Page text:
Presentation on theme: "History of Atomic Theory"— Presentation transcript:
1 History of Atomic Theory DemocritusB.C.ancient Greek philosopherbelieved all matter consisted of extremely small particles that could not be dividedatoms, from Greek word atomos, means “uncut” or “indivisible”Aristotlebelieved all matter came from only four elements—earth, air, fire and water
2 Who Was Right? Greek society was slave based No experiments It was all a thought gameSettled disagreements by argumentAristotle was more famous so he wonHis ideas carried through to the middle ages.
3 John Dalton (Late 1700’s) School teacher in England Based his conclusions on experimentation and observations.Combined ideas of elements with that of atoms
4 Dalton’s Atomic Theory All elements are composed of submicroscopic indivisible parts called atoms.Atoms of the same element are identical, those of different atoms are different.Atoms of different elements combine in whole number ratios to form compounds.Chemical reactions involve the rearrangement of atoms. No new atoms are created or destroyed.
5 Parts of Atoms Most of Dalton’s theory is accepted today. Except the part about atoms being indivisible
6 J.J. Thomson and the Cathode Ray Tube 1897 English physicistProvided the first evidence that atoms are made of even smaller particlesDescription of a cathode ray tube and a short video of how it works:
10 Thomson’s Experiment - + Passing an electric current makes a beam appear to move from the negative to the positive end.
11 Thomson’s Experiment - + Passing an electric current makes a beam appear to move from the negative to the positive end.
12 Thomson’s ExperimentBy adding an electric field
13 Thompson’s Experiment By adding an electric field
14 Thompson’s Experiment By adding an electric field
15 Thompson’s Experiment By adding an electric field he found the moving particles were negative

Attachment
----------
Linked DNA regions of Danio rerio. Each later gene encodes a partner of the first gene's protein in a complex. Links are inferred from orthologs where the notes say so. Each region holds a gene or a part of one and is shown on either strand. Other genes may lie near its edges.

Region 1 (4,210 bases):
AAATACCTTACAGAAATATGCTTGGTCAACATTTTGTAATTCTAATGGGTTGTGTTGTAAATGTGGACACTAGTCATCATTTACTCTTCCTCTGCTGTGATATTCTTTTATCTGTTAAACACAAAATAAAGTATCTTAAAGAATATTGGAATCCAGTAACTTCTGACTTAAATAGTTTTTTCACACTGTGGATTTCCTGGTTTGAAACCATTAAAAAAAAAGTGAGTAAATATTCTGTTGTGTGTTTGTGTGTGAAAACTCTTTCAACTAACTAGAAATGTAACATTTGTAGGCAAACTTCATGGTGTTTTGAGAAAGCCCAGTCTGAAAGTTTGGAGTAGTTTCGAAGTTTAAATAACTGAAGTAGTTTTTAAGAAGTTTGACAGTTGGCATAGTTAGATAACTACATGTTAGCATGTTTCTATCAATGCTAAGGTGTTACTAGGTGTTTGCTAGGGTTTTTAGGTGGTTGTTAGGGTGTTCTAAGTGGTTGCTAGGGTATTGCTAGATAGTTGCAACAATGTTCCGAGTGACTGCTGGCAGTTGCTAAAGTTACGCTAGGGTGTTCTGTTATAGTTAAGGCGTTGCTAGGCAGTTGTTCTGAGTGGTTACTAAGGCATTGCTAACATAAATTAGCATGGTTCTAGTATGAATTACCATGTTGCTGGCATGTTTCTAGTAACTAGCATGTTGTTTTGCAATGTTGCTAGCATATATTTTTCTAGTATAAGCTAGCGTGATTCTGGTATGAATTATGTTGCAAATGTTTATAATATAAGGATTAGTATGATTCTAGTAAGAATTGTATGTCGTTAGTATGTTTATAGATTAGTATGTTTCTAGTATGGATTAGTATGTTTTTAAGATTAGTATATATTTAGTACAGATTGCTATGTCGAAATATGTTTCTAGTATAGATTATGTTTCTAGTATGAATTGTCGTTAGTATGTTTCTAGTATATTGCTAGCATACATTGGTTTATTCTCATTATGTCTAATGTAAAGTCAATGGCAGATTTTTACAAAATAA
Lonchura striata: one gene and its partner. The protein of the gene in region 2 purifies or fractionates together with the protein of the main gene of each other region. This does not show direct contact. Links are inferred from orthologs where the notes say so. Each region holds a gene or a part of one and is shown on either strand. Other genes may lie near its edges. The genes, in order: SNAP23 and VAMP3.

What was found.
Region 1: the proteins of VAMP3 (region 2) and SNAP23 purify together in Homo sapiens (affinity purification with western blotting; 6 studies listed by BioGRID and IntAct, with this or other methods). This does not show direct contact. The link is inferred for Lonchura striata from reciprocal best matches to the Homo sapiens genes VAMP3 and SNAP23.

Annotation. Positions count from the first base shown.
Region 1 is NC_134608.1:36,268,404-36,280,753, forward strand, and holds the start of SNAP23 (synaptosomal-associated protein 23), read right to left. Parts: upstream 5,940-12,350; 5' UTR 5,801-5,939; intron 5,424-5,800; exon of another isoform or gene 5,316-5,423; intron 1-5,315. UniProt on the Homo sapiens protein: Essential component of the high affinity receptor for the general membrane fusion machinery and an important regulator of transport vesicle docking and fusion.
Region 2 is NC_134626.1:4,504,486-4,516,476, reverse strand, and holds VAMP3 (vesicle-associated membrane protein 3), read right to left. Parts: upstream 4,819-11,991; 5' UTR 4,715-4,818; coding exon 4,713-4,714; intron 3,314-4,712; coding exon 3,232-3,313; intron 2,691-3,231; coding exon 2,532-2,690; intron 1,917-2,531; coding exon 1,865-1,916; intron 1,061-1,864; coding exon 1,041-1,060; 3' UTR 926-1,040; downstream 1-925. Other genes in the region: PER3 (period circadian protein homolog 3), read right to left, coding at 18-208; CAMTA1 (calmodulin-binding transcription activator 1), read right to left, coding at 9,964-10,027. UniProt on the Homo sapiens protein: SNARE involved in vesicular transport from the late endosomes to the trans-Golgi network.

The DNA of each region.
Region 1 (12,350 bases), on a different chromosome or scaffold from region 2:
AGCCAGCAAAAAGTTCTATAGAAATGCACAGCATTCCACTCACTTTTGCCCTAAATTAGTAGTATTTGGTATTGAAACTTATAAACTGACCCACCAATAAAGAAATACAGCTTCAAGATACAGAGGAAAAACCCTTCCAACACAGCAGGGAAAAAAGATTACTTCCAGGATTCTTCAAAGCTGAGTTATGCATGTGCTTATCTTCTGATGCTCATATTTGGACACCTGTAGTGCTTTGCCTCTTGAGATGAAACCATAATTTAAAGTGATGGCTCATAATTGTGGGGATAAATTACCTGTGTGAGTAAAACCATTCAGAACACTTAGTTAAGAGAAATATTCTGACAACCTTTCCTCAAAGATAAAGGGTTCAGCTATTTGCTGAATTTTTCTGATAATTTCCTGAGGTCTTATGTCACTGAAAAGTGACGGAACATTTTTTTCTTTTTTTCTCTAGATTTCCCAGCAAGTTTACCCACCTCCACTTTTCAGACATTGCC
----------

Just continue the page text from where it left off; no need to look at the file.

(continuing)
16 Thompson’s Model Found the electron 1 unit of negative chargeMass 1/2000 of hydrogen atomLater refined by Millikan to 1/1840Concluded that there must be a positive charge since atom was neutralAtom was like plum puddingA bunch of positive stuff, with electrons able to be removed.
17 Other PiecesProton – positively charged pieces 1,840 times heavier than the electronNeutron – no charge but the same mass as a proton.
18 Ernest Rutherford Former student of J.J. Thomson Believed in plum puddingWanted to find out how big they areFired positively charged alpha particles at a piece of gold foil, which can be made a few atoms thick
19 Rutherford’s Experiment When alpha particles hit a flourescent screen it will glow.Here’s what it looked like (pg. 90)
25 How he explained it Atom is mostly empty Small dense, positive piece at the centerAlpha particles are deflected if they get close enough to positive center
26 Niels Bohr ( )Electrons have orbits about the nucleus (planetary theory)Electrons could only exist at given energy levelsAn energy level is where an electron is likely to be movingEnergy levels were like steps on a ladderAn electron can only be at any given step at any given time
27 Modern Atomic TheoryBohr Model—shows electrons in orbit around protons and neutronsQuantum-mechanical model—doesn’t show exact location of electrons, just probable place
28 Structure of the Atom There are two regions The nucleus Electron cloud Protons and neutronsPositive chargeAlmost all of the massElectron cloudMost of the volume of an atomRegion where electron can be found
30 Counting the pieces Atomic number = number of protons Same as the number of electrons in a neutral atomMass number = the number of protons + neutrons
31 Atomic Mass Unit AMU Mass of a proton = 1.67 x 10 -27g A pretty inconvenient numberNew unit referenced to mass of an isotope of carbon: carbon -12Carbon-12 has 6 protons and 6 neutronsHas a mass of amu – an atomic mass unitTherefore 1 proton and 1 neutron has a mass of 1 amu.
32 So why not whole numbers for atomic masses in periodic table? Reported numbers are average atomic mass units, reflecting the abundance of isotopes for any given number.In nature most elements occur as a mixture of two or more isotopes
33 IsotopesAtoms of the same element can have different numbers of neutronsDifferent mass numbersCalled isotopes